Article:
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N’Korea executes leader’s uncle for ‘treachery’

Foreign

N’Korea executes leader’s uncle for ‘treachery’

The once-powerful uncle of North Korean leader Kim Jong-un has been executed after being purged for “acts of treachery”, state media say.

The once-powerful uncle of North Korean leader Kim Jong-un has been executed after being purged for “acts of treachery”, state media say.

Chang Song-thaek was dramatically removed from a special party session by armed guards earlier this week.

It was the biggest upheaval since Mr Kim succeeded his father two years ago.

State news agency KCNA said Mr Chang had admitted at a military trial on Thursday to attempting to overthrow the state, and was executed immediately.

Mr Chang, who is thought to have mentored his nephew during the leadership transition from Kim Jong-il to his son Kim Jong-un in 2011, was “worse than a dog”, said the agency.

He had admitted abusing his positions of responsibility to form a faction against the state and to harbouring his own political ambitions, it said in a lengthy and detailed report.

In the US, the White House said it could not independently verify reports of the execution but had “no reason to doubt” them.

“If confirmed, this is another example of the extreme brutality of the North Korean regime. We are following developments in North Korea closely and consulting with our allies and partners in the region,” it said in a statement.

Mr Chang – married to the elder Kim’s sister – had held senior posts in the ruling party and the National Defence Commission, the North’s top military body.

He was frequently pictured alongside his nephew and seen by some observers as the power behind the throne.

But in early December, it emerged that he had been removed from his senior military position and that two of his aides had been executed.

Then on Monday, KCNA broadcast footage of him being removed from a party session by uniformed guards.

In a long report on Friday, KCNA described Mr Chang as a “traitor” and “human scum”.

It said: “Chang dreamed such a foolish dream that once he seizes power by a base method, his despicable true colours as ‘reformist’ known to the outside world would help his ‘new government’ get ‘recognised’ by foreign countries in a short span of time.”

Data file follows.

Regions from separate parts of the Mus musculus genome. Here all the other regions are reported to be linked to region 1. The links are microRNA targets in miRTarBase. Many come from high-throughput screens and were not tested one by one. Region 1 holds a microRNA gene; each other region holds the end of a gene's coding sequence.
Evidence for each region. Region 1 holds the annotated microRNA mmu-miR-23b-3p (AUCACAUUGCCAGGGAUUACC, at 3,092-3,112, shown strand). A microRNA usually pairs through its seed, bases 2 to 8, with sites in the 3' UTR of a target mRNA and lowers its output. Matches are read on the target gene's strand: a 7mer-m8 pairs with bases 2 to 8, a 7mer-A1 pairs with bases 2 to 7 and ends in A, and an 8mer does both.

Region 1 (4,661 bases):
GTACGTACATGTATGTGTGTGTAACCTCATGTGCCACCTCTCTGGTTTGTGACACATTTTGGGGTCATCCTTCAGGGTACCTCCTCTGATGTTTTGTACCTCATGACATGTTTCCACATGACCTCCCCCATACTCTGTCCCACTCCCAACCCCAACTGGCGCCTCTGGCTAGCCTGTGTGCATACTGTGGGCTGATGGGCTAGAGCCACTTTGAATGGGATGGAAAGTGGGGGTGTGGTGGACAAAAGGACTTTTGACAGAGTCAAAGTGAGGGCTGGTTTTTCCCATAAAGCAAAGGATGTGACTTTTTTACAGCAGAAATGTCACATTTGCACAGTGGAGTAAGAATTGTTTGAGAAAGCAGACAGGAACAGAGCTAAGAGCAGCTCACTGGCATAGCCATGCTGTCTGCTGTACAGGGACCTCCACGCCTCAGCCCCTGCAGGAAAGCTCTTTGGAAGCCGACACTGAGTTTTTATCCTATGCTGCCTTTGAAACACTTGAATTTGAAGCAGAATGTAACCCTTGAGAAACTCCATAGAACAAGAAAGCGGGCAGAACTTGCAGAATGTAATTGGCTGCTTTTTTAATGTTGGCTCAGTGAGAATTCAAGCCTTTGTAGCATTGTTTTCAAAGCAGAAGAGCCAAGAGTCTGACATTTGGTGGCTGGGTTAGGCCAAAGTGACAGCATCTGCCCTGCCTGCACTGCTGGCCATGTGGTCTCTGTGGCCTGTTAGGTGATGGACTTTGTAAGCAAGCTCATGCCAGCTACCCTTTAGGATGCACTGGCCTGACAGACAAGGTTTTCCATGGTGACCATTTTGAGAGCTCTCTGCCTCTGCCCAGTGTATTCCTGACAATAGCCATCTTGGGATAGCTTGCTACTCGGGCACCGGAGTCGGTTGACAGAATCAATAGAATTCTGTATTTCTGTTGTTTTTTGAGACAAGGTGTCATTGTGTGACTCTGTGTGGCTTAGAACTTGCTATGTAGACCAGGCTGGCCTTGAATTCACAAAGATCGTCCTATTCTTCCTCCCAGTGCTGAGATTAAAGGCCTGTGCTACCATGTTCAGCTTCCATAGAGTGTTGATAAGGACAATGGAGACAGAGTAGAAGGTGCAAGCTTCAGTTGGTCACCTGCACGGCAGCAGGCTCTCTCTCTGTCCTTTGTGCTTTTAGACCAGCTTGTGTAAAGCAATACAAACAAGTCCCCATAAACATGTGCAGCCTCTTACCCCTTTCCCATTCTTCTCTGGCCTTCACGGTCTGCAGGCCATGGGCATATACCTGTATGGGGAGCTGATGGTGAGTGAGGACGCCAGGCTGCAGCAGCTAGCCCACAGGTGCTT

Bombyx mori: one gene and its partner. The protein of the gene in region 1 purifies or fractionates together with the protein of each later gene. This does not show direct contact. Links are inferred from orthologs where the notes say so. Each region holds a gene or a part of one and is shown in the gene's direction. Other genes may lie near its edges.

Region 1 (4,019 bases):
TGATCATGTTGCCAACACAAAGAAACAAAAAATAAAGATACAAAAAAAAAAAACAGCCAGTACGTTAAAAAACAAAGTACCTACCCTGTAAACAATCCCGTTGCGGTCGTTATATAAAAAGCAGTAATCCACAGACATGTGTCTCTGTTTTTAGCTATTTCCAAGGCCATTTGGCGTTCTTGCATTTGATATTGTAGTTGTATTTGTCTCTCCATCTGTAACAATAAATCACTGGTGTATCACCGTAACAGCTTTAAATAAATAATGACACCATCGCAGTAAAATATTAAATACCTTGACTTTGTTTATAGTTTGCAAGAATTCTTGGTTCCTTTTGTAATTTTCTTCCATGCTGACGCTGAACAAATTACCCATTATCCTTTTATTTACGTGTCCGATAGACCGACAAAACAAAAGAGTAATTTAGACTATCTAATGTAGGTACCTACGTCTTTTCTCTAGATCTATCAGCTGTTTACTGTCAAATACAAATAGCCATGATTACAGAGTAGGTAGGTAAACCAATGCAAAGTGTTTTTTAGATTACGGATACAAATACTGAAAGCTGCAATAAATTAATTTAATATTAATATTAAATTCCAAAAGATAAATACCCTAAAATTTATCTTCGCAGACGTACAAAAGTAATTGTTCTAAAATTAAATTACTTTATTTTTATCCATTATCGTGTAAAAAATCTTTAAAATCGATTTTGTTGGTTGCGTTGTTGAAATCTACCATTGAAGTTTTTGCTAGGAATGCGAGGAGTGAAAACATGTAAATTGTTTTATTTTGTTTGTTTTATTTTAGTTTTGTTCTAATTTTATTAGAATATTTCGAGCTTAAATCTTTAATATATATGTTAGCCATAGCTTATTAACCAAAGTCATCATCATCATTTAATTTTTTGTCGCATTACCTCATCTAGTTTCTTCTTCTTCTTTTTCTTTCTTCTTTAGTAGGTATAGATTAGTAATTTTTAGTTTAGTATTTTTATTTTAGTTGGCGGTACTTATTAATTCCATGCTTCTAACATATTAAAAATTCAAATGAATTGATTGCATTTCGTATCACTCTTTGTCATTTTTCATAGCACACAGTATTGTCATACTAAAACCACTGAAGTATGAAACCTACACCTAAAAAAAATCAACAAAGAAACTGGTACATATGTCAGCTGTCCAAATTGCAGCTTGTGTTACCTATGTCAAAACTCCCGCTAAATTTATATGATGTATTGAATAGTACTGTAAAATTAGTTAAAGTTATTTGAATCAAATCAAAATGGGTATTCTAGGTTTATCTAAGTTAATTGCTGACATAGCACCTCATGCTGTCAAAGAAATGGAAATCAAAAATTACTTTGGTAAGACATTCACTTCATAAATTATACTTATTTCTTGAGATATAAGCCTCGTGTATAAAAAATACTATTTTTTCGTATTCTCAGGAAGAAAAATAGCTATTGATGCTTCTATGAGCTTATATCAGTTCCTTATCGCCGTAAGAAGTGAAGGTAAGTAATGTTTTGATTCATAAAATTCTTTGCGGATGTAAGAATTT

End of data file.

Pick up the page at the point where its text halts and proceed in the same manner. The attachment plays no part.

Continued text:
It also said Mr Chang:

Attempted to “overthrow the state”

Transformed his department into “a ‘little kingdom’” and attempted to “trigger off discontent” within the army to mobilise a coup

Took control of the “major economic fields of the country” and “schemed to drive the economy of the country and people’s living into an uncontrollable catastrophe”

Committed corruption by transferring construction units to his contacts

Committed irregularities related to a joint economic zone set up with China, Rason

Was responsible for unpopular currency reforms in 2009. In December 2009 Pyongyang’s reported redenomination of the won knocked two zeros off the nominal value of each banknote.

Mr Chang admitted his “crimes” in court and a death sentence was “immediately executed”, KCNA said.

Analysts say his fall from grace could be seen as the latest in a series of carefully calibrated moves to demonstrate Kim Jong-un’s authority and an assertion of his independence.

In August 2012, Mr Chang made a high profile trip to China, where he met then-President Hu Jintao. The two sides later signed a raft of economic deals, including the development of two special economic zones: Rason, on North Korea’s east coast, and Hwanggumphyong, on the border with China.

The BBC’s Lucy Williamson in Seoul says there are various theories surrounding Mr Chang’s demise, including suggestions that his work with China had led him to admire some of Beijing’s economic reforms.

But it is more likely that he presented a perceived threat to his nephew’s authority, says our correspondent.

Professor Lee Jung-hoon, from South Korea’s Yonsei University, told the BBC that the move showed that North Korea was “very unstable”.

“Chang Song-thaek is one of the boys, he’s one of the Kim dynasty – he’s been part of the family for such a long time,” he said.

“[For Kim Jong-un] to go to the extent to actually purge him and execute him says a lot about the state of things in that country,” he added.

As news of the purge emerged earlier this week, South Korean President Park Geun-hye warned the North was “carrying out a reign of terror” to reinforce Mr Kim’s position.

She said the volatile relationship between the two countries was likely to become “more unstable” as a result.

On Friday, South Korea’s military said it had tightened surveillance on Pyongyang, news agency Yonhap reported.

Unification Ministry spokesman Kim Eyi-do said the government had “deep concerns” about the latest developments and was “watching the situation closely”.

Meanwhile, Japan’s top government spokesman Yoshihide Suga said: “We will calmly monitor the situation while communicating with other countries and collect relevant information.”

At a regular news briefing, Chinese Foreign Ministry spokesman Hong Lei said Mr Chang’s execution was an “internal affair of the DPRK [Democratic People’s Republic of Korea]“.

“As a friendly neighbour, we hope to see national stability, economic development and people living in happiness in the DPRK,” he added.

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